The final progression in this week’s lever series is the full V-Sit. Mastering this skill takes lots of patience and hard work. One of the greatest determining factors in how tight your V shape looks is your active hamstring flexibility and hip flexor strength. You must be able to compress your hips and core more than the average calisthenics athlete, bringing your knees as close to your face as possible.
It is ok to start working V-Sit holds even if you cannot compress the shape as much as a gymnast. I am still working on my V-Sit and have a lot of flexibility work to do, and so do you! Get started with these progressions as soon as you can and be patient. Mastering any given lever skill takes time and determination. Good luck on your journey to achieving the awesome V-Sit! Here is a look at mine to give you an idea of how a V-Sit hold should look in the early stages:
Hamstring Flexibility and Hip Flexor/Core Conditioning
Here are some basic exercises that will help improve your L-Sit and V-Sit as well as your overall strength and flexibility.
Hanging Compression Drill
This drill is fantastic for working both active and static hamstring flexibility. Hang from a bar with straight arms and relaxed shoulders. Lift both feet up to the bar with straight knees and pointed toes as usual. From here you can slide your feet under the bar and hold a static stretch by bringing your head to your knees. You can also release the feet from bar and actively hold them as close to your head as you can. This will build the active flexibility necessary for the V-Sit. Here are some pictures to demonstrate what I mean:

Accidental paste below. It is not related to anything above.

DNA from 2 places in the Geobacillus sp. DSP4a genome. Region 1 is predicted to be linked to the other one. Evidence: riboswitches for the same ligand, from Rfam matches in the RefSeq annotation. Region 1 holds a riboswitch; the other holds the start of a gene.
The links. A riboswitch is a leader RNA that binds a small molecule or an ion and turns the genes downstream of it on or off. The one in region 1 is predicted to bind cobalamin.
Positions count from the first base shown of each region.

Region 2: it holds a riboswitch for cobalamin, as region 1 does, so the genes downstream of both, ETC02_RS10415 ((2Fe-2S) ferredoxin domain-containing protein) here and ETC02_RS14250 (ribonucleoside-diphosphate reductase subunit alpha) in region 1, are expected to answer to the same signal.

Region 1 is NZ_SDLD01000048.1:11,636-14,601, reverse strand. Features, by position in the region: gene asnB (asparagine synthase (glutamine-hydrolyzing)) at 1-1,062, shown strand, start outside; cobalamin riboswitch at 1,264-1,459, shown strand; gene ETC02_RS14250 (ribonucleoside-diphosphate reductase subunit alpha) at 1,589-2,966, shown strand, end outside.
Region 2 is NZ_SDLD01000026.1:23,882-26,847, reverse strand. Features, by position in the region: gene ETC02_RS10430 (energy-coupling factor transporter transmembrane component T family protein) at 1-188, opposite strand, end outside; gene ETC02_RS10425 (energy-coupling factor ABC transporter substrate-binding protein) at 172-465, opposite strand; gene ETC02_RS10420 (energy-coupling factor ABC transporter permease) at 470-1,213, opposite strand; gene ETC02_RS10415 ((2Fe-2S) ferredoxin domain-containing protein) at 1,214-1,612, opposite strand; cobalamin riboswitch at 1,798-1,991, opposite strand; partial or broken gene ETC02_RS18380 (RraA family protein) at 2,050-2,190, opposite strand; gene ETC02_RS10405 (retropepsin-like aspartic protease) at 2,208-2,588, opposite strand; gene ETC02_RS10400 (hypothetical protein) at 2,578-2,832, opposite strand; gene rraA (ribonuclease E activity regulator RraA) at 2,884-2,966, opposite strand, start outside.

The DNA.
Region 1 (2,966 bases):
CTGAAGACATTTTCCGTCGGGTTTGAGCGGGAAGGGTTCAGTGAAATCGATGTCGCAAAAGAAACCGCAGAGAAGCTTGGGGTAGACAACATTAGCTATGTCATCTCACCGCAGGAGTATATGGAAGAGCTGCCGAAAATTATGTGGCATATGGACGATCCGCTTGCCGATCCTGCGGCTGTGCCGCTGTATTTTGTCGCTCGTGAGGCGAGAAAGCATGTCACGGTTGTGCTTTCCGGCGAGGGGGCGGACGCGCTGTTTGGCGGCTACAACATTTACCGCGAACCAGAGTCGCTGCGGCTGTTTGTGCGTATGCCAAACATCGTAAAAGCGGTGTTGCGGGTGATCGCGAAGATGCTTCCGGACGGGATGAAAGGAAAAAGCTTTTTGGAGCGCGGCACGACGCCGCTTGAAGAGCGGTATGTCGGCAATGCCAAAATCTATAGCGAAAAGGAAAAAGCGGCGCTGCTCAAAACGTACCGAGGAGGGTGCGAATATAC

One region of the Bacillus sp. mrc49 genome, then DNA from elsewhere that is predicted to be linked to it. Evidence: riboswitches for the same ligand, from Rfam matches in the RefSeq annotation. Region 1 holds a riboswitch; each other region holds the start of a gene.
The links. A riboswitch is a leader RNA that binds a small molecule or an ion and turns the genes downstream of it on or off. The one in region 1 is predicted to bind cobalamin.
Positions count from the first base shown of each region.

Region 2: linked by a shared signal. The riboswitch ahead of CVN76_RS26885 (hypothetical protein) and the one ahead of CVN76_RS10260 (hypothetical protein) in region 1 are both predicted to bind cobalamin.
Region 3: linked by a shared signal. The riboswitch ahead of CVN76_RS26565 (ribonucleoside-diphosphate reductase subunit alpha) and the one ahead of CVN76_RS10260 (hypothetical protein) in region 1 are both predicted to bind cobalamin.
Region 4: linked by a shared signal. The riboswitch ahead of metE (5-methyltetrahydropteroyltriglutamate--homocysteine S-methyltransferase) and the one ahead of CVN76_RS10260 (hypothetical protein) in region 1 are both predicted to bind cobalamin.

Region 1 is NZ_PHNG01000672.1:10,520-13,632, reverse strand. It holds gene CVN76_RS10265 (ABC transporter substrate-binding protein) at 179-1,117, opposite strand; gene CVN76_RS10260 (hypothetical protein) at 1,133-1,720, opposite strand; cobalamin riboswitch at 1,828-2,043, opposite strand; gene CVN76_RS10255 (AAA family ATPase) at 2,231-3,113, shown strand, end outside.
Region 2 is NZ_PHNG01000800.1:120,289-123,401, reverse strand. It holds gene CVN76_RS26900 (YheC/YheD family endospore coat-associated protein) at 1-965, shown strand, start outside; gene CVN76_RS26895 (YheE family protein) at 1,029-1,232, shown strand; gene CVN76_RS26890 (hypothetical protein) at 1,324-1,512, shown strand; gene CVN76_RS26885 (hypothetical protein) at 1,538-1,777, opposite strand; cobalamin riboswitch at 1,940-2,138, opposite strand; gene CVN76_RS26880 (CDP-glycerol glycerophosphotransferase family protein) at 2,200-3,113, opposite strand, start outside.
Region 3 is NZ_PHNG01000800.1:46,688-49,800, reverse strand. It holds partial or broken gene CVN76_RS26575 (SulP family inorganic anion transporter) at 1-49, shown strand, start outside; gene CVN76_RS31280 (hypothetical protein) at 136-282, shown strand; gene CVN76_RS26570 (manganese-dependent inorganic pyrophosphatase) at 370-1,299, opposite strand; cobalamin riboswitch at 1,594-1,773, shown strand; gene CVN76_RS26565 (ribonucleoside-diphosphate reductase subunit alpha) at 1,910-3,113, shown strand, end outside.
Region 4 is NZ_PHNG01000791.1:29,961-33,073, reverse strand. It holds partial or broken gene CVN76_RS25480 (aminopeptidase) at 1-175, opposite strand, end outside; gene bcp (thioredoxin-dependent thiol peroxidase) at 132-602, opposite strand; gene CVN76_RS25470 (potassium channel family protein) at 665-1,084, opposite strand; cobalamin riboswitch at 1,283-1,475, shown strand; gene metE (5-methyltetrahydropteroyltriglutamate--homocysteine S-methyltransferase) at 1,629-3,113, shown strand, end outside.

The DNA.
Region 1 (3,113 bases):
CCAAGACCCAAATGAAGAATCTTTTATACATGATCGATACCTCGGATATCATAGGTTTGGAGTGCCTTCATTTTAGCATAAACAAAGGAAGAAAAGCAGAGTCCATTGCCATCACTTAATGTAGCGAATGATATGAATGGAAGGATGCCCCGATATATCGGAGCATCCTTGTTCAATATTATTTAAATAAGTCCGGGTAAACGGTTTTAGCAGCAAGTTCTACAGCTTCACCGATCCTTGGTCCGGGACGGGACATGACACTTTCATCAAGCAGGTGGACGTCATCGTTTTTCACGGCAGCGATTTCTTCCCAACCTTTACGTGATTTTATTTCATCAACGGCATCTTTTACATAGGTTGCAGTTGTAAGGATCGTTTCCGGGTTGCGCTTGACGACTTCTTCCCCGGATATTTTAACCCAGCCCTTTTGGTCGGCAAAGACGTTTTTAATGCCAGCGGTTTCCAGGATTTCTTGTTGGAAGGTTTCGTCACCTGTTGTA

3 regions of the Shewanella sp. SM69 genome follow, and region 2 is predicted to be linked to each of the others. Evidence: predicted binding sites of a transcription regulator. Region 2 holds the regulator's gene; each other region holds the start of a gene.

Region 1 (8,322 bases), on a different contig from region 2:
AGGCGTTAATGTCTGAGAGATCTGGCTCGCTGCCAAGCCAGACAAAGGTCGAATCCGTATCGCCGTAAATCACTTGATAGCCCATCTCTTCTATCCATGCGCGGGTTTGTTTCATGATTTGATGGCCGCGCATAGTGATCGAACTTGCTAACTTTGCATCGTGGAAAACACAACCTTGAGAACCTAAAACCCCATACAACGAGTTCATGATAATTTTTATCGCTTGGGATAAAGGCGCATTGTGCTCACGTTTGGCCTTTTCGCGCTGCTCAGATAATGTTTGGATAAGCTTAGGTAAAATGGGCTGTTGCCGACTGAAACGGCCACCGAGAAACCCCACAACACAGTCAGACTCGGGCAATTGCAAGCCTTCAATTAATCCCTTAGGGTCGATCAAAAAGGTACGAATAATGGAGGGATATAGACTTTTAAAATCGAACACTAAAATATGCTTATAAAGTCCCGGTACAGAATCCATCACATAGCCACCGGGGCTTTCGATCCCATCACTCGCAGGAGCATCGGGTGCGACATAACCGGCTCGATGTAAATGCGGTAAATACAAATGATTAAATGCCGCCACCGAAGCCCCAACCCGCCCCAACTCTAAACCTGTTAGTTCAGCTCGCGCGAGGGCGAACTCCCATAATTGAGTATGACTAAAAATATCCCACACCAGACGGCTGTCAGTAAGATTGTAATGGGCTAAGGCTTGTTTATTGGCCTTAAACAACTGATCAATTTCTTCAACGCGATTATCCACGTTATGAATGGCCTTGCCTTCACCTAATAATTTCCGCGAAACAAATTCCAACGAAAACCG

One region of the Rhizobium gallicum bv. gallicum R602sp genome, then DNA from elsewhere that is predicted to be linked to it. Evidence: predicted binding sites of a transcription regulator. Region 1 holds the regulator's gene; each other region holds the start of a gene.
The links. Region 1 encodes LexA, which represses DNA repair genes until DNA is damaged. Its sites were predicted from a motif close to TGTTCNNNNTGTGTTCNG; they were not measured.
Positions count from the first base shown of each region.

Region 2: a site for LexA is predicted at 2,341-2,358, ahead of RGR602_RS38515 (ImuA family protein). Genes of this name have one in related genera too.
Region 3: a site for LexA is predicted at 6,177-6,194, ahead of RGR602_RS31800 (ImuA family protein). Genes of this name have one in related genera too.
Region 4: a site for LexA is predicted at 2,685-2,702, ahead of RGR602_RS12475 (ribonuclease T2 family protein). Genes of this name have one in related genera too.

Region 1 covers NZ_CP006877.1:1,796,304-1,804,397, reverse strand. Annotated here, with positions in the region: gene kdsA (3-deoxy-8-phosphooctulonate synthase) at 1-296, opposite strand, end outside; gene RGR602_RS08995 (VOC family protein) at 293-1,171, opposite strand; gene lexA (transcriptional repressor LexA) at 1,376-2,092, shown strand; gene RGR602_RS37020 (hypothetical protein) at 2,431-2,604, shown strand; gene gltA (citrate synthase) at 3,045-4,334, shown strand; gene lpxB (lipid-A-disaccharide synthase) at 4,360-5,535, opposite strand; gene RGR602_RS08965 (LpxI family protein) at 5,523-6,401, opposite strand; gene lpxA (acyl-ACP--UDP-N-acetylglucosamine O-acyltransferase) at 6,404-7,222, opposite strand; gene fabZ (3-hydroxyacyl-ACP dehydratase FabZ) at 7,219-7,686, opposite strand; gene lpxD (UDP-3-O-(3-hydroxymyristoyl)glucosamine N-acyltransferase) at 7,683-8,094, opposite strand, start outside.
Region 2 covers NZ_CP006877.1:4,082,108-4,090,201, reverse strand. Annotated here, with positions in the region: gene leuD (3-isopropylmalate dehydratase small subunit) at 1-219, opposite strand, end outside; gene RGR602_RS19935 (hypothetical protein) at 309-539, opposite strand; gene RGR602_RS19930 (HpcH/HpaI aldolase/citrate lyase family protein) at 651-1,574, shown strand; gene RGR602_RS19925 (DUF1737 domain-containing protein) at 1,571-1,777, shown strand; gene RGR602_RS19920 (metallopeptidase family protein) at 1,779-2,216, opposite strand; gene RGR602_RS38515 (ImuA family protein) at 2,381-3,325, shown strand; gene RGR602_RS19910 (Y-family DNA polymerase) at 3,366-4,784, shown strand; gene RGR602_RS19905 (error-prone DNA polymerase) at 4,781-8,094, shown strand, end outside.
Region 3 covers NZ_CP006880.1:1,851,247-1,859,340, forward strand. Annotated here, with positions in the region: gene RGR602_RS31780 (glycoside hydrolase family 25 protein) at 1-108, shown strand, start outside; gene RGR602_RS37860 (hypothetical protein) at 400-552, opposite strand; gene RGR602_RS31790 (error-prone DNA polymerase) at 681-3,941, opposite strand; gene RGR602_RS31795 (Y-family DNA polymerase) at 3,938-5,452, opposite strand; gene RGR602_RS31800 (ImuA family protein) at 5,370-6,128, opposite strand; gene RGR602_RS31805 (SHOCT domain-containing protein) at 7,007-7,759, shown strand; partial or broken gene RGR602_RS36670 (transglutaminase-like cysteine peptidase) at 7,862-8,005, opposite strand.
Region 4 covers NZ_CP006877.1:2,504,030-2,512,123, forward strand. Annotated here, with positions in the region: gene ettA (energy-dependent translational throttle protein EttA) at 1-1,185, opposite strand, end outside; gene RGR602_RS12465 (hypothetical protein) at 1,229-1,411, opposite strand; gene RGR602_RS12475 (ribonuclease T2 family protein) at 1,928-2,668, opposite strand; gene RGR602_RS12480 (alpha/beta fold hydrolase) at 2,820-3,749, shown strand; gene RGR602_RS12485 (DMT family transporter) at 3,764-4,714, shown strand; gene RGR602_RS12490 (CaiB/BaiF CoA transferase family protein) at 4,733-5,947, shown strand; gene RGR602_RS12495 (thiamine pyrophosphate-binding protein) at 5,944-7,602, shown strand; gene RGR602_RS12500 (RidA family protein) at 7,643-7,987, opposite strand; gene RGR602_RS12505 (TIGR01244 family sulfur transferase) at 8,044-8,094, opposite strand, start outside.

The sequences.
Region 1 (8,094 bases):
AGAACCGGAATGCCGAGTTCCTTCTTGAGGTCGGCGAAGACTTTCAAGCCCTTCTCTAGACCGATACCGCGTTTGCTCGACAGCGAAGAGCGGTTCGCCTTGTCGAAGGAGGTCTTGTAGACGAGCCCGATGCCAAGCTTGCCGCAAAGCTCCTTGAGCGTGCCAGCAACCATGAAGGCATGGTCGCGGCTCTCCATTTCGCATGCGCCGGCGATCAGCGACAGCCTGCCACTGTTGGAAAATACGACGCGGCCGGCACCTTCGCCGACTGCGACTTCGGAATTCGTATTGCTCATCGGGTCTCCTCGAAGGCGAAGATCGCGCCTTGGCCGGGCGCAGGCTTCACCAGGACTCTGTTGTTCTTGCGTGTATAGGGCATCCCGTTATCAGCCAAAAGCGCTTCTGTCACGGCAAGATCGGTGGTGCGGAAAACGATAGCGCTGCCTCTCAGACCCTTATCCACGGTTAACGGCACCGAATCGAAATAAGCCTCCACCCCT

Next we will talk about seated drills for improving active hamstring flexibility. Sit down as if you were doing a static hamstring stretch by touching your toes. Place your hands on the outside of your knees and press into the ground lifting your straight legs off the ground and into your chest. Hold this position for time or move into and out of it dynamically. Both are important and each should be practiced regularly. In order to scale this movement, shift your hands closer or further from your hips. Hands close to the hips makes the exercise easier and vice versa.
So concludes the first article in the weekly lever series. Next week we will talk about handstands. Topics will include finding your balance and building strength through deliberate scaling and progression, improving flexibility and form, and of course, some fun variations to make training more interesting! Thanks for reading.